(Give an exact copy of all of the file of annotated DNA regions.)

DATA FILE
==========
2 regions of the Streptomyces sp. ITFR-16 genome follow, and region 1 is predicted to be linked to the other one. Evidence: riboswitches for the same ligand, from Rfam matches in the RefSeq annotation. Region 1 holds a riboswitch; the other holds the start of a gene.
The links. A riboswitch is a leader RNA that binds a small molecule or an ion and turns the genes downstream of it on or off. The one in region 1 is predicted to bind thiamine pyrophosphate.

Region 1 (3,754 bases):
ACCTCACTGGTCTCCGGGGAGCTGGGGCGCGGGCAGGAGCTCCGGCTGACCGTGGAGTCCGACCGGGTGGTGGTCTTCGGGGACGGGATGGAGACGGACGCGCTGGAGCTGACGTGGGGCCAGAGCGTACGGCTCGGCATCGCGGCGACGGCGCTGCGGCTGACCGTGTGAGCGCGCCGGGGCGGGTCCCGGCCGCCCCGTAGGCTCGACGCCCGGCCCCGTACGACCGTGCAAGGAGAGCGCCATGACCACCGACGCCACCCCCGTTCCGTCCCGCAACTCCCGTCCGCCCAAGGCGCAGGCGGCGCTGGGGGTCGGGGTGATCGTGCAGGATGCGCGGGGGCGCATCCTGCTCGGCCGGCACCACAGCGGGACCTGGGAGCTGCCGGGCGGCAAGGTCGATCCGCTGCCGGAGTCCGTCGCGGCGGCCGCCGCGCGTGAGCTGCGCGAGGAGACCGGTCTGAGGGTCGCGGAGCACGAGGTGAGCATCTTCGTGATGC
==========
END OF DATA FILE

2 regions of the Streptomyces sp. ITFR-16 genome follow, and region 1 is predicted to be linked to the other one. Evidence: riboswitches for the same ligand, from Rfam matches in the RefSeq annotation. Region 1 holds a riboswitch; the other holds the start of a gene.
The links. A riboswitch is a leader RNA that binds a small molecule or an ion and turns the genes downstream of it on or off. The one in region 1 is predicted to bind thiamine pyrophosphate.

Region 1 (3,754 bases):
ACCTCACTGGTCTCCGGGGAGCTGGGGCGCGGGCAGGAGCTCCGGCTGACCGTGGAGTCCGACCGGGTGGTGGTCTTCGGGGACGGGATGGAGACGGACGCGCTGGAGCTGACGTGGGGCCAGAGCGTACGGCTCGGCATCGCGGCGACGGCGCTGCGGCTGACCGTGTGAGCGCGCCGGGGCGGGTCCCGGCCGCCCCGTAGGCTCGACGCCCGGCCCCGTACGACCGTGCAAGGAGAGCGCCATGACCACCGACGCCACCCCCGTTCCGTCCCGCAACTCCCGTCCGCCCAAGGCGCAGGCGGCGCTGGGGGTCGGGGTGATCGTGCAGGATGCGCGGGGGCGCATCCTGCTCGGCCGGCACCACAGCGGGACCTGGGAGCTGCCGGGCGGCAAGGTCGATCCGCTGCCGGAGTCCGTCGCGGCGGCCGCCGCGCGTGAGCTGCGCGAGGAGACCGGTCTGAGGGTCGCGGAGCACGAGGTGAGCATCTTCGTGATGC